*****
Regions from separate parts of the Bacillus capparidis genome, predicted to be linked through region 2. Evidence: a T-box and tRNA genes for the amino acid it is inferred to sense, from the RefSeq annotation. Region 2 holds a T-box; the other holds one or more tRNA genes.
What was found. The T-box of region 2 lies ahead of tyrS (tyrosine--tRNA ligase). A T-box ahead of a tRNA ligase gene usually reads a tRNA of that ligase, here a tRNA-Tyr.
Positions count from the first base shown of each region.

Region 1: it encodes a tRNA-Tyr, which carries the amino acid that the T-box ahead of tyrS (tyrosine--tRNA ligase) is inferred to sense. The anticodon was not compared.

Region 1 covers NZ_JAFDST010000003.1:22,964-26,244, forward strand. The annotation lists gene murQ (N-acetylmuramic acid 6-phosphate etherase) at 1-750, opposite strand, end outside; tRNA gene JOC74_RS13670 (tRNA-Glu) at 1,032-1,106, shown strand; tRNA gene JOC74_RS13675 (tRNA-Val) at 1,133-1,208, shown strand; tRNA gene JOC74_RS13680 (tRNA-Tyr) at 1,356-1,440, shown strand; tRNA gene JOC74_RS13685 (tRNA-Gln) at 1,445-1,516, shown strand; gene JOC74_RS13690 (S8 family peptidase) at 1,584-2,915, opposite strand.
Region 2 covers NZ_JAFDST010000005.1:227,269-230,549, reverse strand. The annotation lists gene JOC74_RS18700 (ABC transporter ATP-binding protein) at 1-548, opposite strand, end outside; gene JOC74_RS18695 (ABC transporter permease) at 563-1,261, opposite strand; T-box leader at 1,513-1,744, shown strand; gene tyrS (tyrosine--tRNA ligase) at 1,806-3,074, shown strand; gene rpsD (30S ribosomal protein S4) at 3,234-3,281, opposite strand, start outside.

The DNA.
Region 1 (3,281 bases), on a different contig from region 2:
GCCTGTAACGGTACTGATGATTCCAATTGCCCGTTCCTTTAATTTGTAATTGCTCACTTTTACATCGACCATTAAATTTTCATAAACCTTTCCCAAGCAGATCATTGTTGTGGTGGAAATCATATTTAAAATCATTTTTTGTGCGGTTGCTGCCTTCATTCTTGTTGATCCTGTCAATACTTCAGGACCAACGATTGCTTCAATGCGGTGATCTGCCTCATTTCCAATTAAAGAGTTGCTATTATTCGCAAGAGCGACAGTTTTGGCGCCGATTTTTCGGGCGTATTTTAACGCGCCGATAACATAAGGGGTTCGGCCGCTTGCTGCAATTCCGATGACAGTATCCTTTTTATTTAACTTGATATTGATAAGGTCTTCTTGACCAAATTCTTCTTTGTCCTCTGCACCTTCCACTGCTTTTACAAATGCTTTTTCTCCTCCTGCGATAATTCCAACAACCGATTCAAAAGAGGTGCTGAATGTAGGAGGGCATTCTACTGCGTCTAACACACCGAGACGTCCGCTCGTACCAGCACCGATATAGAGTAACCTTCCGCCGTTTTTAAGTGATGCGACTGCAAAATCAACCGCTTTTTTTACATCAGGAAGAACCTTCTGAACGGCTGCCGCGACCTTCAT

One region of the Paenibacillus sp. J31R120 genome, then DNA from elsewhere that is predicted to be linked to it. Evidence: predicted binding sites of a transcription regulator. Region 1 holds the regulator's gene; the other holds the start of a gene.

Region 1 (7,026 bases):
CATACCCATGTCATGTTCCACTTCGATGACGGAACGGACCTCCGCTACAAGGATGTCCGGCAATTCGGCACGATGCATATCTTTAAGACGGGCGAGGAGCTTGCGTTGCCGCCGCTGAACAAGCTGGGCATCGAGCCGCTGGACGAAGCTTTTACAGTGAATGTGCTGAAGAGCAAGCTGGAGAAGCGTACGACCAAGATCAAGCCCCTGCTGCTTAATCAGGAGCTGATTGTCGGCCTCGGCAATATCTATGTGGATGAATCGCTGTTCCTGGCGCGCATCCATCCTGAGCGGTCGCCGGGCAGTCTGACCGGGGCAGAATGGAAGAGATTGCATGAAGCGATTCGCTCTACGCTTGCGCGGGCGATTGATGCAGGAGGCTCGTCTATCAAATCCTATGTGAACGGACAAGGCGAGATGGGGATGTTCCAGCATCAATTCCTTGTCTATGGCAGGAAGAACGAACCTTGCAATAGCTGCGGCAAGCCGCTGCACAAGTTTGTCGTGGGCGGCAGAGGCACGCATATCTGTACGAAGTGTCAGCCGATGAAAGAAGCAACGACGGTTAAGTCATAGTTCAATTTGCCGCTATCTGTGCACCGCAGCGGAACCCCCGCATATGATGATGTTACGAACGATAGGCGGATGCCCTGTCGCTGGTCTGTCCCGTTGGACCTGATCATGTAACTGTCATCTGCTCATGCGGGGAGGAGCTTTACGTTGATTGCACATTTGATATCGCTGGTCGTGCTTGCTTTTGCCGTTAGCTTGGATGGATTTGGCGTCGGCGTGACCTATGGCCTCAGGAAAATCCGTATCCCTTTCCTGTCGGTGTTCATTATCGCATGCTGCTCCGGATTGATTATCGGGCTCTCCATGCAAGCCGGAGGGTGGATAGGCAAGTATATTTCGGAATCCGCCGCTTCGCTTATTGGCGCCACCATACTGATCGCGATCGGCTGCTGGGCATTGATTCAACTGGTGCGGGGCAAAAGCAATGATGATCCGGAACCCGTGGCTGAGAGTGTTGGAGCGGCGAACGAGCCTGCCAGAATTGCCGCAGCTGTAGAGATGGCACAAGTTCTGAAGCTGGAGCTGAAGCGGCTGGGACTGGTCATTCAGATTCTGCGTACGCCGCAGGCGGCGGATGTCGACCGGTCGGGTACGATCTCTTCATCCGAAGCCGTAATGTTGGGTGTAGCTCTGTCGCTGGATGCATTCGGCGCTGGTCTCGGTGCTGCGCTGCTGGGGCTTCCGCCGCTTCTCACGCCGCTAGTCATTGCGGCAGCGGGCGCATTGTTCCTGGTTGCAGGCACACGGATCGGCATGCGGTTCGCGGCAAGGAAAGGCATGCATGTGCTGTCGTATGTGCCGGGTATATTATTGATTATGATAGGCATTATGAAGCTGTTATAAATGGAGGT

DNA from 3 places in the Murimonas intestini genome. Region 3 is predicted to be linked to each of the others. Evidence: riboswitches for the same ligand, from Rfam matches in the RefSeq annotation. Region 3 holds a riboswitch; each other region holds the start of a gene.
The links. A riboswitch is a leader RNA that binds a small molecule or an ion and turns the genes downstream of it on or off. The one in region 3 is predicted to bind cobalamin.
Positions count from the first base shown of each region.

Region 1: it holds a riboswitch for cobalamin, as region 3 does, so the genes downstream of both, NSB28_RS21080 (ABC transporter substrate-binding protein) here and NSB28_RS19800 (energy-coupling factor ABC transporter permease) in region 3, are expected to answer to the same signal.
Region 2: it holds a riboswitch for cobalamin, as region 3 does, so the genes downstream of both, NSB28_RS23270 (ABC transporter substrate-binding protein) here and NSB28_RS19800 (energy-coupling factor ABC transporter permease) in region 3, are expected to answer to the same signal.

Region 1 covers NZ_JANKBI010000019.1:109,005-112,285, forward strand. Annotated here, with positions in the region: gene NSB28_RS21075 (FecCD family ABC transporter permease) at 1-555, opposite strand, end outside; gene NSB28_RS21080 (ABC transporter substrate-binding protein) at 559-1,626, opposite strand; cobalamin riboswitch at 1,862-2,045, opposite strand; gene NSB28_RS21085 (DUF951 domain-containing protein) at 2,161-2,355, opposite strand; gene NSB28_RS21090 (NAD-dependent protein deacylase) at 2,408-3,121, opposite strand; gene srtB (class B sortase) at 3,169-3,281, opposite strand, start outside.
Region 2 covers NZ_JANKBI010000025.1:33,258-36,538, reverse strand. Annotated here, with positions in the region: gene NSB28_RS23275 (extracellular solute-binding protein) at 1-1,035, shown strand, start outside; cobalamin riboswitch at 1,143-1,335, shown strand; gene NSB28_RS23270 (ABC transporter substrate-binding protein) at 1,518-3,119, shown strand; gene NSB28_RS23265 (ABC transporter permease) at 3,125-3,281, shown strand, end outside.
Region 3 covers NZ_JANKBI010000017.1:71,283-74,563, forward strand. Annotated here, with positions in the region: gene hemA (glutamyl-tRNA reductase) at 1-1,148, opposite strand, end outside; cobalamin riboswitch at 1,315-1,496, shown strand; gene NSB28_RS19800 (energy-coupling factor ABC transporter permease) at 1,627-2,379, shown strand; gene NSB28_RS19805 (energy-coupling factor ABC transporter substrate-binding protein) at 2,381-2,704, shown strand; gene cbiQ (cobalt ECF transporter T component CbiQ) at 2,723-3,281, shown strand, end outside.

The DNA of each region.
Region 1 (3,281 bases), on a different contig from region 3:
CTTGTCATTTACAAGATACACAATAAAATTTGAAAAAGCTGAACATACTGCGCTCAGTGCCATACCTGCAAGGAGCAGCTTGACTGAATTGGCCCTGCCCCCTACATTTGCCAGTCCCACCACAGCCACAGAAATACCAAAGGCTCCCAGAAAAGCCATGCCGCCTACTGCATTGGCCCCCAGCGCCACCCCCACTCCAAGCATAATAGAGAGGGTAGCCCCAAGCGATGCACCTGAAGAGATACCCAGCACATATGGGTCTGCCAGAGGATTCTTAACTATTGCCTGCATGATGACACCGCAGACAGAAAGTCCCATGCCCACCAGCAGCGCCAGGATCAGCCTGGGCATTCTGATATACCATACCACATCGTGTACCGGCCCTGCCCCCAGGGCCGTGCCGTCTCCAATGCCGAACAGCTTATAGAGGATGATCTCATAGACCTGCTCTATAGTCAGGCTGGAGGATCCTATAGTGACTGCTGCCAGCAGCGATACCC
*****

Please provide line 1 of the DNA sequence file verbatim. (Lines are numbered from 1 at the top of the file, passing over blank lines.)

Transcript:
Regions from separate parts of the Bacillus capparidis genome, predicted to be linked through region 2. Evidence: a T-box and tRNA genes for the amino acid it is inferred to sense, from the RefSeq annotation. Region 2 holds a T-box; the other holds one or more tRNA genes.